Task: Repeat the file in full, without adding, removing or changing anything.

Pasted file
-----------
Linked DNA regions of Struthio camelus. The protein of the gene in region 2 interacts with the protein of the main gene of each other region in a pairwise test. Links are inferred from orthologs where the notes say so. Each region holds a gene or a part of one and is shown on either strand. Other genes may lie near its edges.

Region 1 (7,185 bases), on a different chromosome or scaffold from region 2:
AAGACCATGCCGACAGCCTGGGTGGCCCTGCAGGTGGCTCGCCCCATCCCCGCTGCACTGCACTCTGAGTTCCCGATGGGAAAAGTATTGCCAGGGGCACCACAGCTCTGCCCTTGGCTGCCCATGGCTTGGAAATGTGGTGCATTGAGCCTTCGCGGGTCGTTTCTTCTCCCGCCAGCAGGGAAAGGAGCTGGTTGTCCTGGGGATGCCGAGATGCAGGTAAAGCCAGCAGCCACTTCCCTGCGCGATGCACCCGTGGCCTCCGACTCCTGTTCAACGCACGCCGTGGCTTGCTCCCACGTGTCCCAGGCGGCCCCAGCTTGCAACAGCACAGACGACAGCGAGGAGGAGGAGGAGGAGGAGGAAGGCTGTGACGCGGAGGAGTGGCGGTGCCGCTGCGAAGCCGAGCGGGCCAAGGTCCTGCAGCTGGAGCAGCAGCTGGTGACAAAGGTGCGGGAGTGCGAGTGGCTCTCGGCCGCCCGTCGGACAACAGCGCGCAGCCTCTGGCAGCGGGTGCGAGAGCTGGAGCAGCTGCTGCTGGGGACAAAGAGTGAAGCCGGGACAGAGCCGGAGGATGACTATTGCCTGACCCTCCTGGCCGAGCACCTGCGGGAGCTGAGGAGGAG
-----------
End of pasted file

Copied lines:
Linked DNA regions of Struthio camelus. The protein of the gene in region 2 interacts with the protein of the main gene of each other region in a pairwise test. Links are inferred from orthologs where the notes say so. Each region holds a gene or a part of one and is shown on either strand. Other genes may lie near its edges.

Region 1 (7,185 bases), on a different chromosome or scaffold from region 2:
AAGACCATGCCGACAGCCTGGGTGGCCCTGCAGGTGGCTCGCCCCATCCCCGCTGCACTGCACTCTGAGTTCCCGATGGGAAAAGTATTGCCAGGGGCACCACAGCTCTGCCCTTGGCTGCCCATGGCTTGGAAATGTGGTGCATTGAGCCTTCGCGGGTCGTTTCTTCTCCCGCCAGCAGGGAAAGGAGCTGGTTGTCCTGGGGATGCCGAGATGCAGGTAAAGCCAGCAGCCACTTCCCTGCGCGATGCACCCGTGGCCTCCGACTCCTGTTCAACGCACGCCGTGGCTTGCTCCCACGTGTCCCAGGCGGCCCCAGCTTGCAACAGCACAGACGACAGCGAGGAGGAGGAGGAGGAGGAGGAAGGCTGTGACGCGGAGGAGTGGCGGTGCCGCTGCGAAGCCGAGCGGGCCAAGGTCCTGCAGCTGGAGCAGCAGCTGGTGACAAAGGTGCGGGAGTGCGAGTGGCTCTCGGCCGCCCGTCGGACAACAGCGCGCAGCCTCTGGCAGCGGGTGCGAGAGCTGGAGCAGCTGCTGCTGGGGACAAAGAGTGAAGCCGGGACAGAGCCGGAGGATGACTATTGCCTGACCCTCCTGGCCGAGCACCTGCGGGAGCTGAGGAGGAG